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Lilly planning 20 new launches by 2023

Will focus on diabetes, immunology, oncology, neurodegeneration and pain
Eli Lilly

Eli Lilly is heading into the most prolific period in its 140-year history for new product launches, according to chief executive John Lechleiter.

The US pharma company is hoping to launch 20 new molecular entities (NMEs) in the 2014 to 2023 timeframe, backed up by two new indications or line extensions each year, across its core therapeutic categories of diabetes, immunology, oncology, neurodegeneration and pain.

Lechleiter noted that Lilly has launched six new products in the last two years alone - including Cyramza (ramucirumab), diabetes therapies Jardiance (empagliflozin) and Trulicity (dulaglutide) and most recently Taltz (ixekizumab) for psoriasis.

The company said that its R&D efforts in diabetes are aimed at the development of differentiated therapeutics and delivery devices within "glucose control, metabolic control and end-organ protection". 

The company has high hopes for its phase II PCSK9 inhibitor - suggesting it could offer less frequent dosing than the two approved drugs in this class, Sanofi/Regeneron's Praluent (alirocumab) and Amgen's Repatha (evolocumab). It also highlighted nasal glucagon - currently in phase III - and GLP-1 agonist/glucagon combinations.

Turning to oncology, Lilly said it is focusing on tumour cell signalling, tumour microenvironment and immuno-oncology.

Top projects include PDGF inhibitor olaratumab, which was granted priority review by the FDA earlier this month for soft tissue sarcoma, and CDK4/6 inhibitor abemaciclib for advanced breast cancer and mantle cell lymphoma. Olaratumab will see its first marketing applications later this year, with abemaciclib filings due to start in 2017.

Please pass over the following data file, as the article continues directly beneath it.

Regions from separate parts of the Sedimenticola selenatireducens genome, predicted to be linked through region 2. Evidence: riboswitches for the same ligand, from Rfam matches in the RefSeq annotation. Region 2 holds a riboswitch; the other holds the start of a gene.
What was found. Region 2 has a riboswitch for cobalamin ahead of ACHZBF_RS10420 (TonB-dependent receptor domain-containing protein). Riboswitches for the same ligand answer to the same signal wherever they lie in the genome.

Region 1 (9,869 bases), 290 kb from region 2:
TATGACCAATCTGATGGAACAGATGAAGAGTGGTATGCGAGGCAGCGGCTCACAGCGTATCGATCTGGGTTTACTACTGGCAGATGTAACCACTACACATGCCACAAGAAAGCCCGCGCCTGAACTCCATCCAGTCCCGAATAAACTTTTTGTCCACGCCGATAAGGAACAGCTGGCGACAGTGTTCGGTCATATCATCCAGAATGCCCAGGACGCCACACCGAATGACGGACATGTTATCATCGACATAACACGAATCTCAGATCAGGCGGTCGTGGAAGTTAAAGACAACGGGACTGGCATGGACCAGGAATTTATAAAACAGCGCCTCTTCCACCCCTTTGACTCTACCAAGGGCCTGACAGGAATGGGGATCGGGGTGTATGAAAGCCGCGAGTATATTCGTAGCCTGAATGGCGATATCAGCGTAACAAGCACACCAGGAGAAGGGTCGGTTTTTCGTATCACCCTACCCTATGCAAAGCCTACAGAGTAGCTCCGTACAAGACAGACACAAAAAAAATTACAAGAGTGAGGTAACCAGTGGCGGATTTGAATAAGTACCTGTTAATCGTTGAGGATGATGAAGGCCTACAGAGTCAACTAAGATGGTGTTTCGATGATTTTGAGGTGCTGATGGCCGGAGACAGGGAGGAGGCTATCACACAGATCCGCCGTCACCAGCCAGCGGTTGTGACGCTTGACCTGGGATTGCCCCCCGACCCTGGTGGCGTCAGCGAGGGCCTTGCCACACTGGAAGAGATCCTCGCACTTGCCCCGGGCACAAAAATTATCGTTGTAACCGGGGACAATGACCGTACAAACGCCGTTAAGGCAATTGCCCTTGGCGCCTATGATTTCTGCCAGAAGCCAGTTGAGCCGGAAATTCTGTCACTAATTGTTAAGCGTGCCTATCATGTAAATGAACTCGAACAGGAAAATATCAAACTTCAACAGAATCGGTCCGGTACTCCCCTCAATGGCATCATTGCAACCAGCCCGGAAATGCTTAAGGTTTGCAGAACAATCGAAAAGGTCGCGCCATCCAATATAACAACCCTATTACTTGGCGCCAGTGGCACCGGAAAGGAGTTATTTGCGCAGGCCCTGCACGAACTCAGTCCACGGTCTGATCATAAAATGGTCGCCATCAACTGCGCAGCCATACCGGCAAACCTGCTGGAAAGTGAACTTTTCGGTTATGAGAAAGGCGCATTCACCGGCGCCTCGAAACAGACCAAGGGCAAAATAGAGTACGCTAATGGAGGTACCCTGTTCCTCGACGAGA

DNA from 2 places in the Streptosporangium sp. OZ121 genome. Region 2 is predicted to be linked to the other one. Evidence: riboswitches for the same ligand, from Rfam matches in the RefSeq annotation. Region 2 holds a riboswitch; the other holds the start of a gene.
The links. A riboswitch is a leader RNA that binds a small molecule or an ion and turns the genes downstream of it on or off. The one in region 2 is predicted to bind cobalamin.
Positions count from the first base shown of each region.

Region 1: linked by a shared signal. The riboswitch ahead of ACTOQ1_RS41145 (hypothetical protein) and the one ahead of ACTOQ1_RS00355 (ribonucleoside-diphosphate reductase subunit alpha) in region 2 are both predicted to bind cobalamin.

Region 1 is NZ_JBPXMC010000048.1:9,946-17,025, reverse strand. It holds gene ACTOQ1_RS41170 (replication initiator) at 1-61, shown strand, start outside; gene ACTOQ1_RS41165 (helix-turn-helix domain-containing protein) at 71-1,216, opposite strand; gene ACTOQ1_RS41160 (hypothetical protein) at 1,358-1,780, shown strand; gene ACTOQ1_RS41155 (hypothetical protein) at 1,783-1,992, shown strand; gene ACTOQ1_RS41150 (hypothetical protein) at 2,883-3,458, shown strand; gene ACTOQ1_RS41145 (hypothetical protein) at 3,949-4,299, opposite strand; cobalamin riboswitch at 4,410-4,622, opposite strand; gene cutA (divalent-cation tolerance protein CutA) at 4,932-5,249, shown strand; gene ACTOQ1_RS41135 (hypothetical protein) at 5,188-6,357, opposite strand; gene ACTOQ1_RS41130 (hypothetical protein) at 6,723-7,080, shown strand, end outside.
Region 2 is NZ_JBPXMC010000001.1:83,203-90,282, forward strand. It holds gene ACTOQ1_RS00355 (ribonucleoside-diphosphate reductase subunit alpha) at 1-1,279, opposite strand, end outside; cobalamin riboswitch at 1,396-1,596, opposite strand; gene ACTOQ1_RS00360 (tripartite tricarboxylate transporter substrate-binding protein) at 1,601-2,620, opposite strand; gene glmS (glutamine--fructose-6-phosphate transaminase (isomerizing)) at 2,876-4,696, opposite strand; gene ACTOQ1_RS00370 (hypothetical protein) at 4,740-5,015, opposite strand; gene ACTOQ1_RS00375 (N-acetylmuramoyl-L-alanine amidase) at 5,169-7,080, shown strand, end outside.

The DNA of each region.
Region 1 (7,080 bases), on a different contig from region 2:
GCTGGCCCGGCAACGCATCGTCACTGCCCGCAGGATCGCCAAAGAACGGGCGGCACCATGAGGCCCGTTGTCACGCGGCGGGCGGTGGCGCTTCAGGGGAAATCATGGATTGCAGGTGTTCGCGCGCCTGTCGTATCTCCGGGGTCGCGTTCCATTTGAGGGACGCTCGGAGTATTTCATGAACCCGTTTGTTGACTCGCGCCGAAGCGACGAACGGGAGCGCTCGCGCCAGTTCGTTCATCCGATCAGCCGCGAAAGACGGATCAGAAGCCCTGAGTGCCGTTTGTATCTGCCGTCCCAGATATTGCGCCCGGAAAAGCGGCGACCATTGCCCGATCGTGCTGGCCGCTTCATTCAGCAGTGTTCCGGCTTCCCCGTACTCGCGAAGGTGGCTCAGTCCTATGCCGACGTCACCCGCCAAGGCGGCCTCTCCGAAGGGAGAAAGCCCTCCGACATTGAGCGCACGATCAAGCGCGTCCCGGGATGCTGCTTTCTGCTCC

Meanwhile, Lilly said that its immuno-oncology portfolio will have as many as 11 molecules in clinical development by the end of 2018, including five due to start trials this year.

Lilly's neuroscience R&D portfolio is headed by its Alzheimer's disease (AD) programmes, which include seven candidates headed by AstraZeneca-partnered BACE inhibitor AZD3293, and has recently started phase III trials.

In immunology, Lilly highlighted the recent filing of oral rheumatoid arthritis therapy baricitinib, armed with data showing it is more effective than market-leading, injectable TNF inhibitor Humira (adalimumab) from AbbVie.

The selective JAK1 and JAK2 inhibitor is being co-developed with Incyte and heads up "a robust emerging pipeline of both internal assets and partnered molecules focusing on key pathways and interventions in multiple autoimmune diseases."

Meanwhile, Taltz' approval in psoriasis is being followed by trials in psoriatic arthritis and axial spondylitis as the company tries to catch up with Novartis which was first to market with rival IL-17 inhibitor Cosentyx (secukinumab).

In pain control - which Lilly views as an emerging R&D focus - the company highlighted galcanezumab, potentially a first-in-class CGRP inhibitor for cluster headache and migraine, as well as Pfizer-partnered NGF inhibitor tanezumab for osteoarthritis pain, chronic lower back pain and cancer pain. Both are currently in phase III testing.

"We have improved the productivity and success of our pipeline through discrete actions aimed at enhancing focus, quality and speed, and by positioning ourselves as an attractive partner for external innovation opportunities," commented Jan Lundberg, president of Lilly Research Laboratories.

"These improvements have led to the potential for unprecedented R&D output."

Article by
Phil Taylor

26th May 2016

From: Research



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